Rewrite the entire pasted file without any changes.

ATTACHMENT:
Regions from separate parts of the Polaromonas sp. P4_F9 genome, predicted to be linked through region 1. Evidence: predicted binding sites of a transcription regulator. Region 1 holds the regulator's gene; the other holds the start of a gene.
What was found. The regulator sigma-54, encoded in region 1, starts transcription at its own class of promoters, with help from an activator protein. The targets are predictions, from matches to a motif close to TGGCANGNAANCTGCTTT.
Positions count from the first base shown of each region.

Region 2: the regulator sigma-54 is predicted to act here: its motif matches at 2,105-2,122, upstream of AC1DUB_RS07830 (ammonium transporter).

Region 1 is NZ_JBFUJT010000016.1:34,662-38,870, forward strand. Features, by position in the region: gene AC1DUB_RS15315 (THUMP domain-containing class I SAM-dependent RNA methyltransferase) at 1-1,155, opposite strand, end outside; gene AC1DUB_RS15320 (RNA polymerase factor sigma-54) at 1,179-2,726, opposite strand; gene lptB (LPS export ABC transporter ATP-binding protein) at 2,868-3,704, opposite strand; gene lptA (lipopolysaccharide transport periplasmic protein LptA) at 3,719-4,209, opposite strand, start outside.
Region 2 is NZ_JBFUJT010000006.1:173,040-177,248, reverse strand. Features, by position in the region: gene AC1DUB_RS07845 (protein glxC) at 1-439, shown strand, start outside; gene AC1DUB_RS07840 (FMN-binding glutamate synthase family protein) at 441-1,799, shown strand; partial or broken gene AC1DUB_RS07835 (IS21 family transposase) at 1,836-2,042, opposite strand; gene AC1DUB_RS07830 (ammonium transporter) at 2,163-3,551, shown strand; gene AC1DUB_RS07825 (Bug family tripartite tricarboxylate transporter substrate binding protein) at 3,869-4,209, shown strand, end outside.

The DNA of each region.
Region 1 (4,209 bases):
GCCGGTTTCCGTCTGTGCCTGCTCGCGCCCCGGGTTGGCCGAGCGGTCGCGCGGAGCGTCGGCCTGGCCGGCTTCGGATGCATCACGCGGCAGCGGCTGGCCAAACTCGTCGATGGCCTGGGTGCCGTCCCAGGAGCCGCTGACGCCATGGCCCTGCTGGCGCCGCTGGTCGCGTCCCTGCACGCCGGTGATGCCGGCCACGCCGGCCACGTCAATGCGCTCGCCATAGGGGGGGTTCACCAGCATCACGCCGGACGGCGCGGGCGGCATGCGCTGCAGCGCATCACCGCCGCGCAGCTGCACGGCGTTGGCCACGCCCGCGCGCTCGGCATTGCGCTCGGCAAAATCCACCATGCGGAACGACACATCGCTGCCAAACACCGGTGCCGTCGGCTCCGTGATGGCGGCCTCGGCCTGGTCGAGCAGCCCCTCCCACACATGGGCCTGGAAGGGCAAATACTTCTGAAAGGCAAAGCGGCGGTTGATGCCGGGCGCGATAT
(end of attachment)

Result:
Regions from separate parts of the Polaromonas sp. P4_F9 genome, predicted to be linked through region 1. Evidence: predicted binding sites of a transcription regulator. Region 1 holds the regulator's gene; the other holds the start of a gene.
What was found. The regulator sigma-54, encoded in region 1, starts transcription at its own class of promoters, with help from an activator protein. The targets are predictions, from matches to a motif close to TGGCANGNAANCTGCTTT.
Positions count from the first base shown of each region.

Region 2: the regulator sigma-54 is predicted to act here: its motif matches at 2,105-2,122, upstream of AC1DUB_RS07830 (ammonium transporter).

Region 1 is NZ_JBFUJT010000016.1:34,662-38,870, forward strand. Features, by position in the region: gene AC1DUB_RS15315 (THUMP domain-containing class I SAM-dependent RNA methyltransferase) at 1-1,155, opposite strand, end outside; gene AC1DUB_RS15320 (RNA polymerase factor sigma-54) at 1,179-2,726, opposite strand; gene lptB (LPS export ABC transporter ATP-binding protein) at 2,868-3,704, opposite strand; gene lptA (lipopolysaccharide transport periplasmic protein LptA) at 3,719-4,209, opposite strand, start outside.
Region 2 is NZ_JBFUJT010000006.1:173,040-177,248, reverse strand. Features, by position in the region: gene AC1DUB_RS07845 (protein glxC) at 1-439, shown strand, start outside; gene AC1DUB_RS07840 (FMN-binding glutamate synthase family protein) at 441-1,799, shown strand; partial or broken gene AC1DUB_RS07835 (IS21 family transposase) at 1,836-2,042, opposite strand; gene AC1DUB_RS07830 (ammonium transporter) at 2,163-3,551, shown strand; gene AC1DUB_RS07825 (Bug family tripartite tricarboxylate transporter substrate binding protein) at 3,869-4,209, shown strand, end outside.

The DNA of each region.
Region 1 (4,209 bases):
GCCGGTTTCCGTCTGTGCCTGCTCGCGCCCCGGGTTGGCCGAGCGGTCGCGCGGAGCGTCGGCCTGGCCGGCTTCGGATGCATCACGCGGCAGCGGCTGGCCAAACTCGTCGATGGCCTGGGTGCCGTCCCAGGAGCCGCTGACGCCATGGCCCTGCTGGCGCCGCTGGTCGCGTCCCTGCACGCCGGTGATGCCGGCCACGCCGGCCACGTCAATGCGCTCGCCATAGGGGGGGTTCACCAGCATCACGCCGGACGGCGCGGGCGGCATGCGCTGCAGCGCATCACCGCCGCGCAGCTGCACGGCGTTGGCCACGCCCGCGCGCTCGGCATTGCGCTCGGCAAAATCCACCATGCGGAACGACACATCGCTGCCAAACACCGGTGCCGTCGGCTCCGTGATGGCGGCCTCGGCCTGGTCGAGCAGCCCCTCCCACACATGGGCCTGGAAGGGCAAATACTTCTGAAAGGCAAAGCGGCGGTTGATGCCGGGCGCGATAT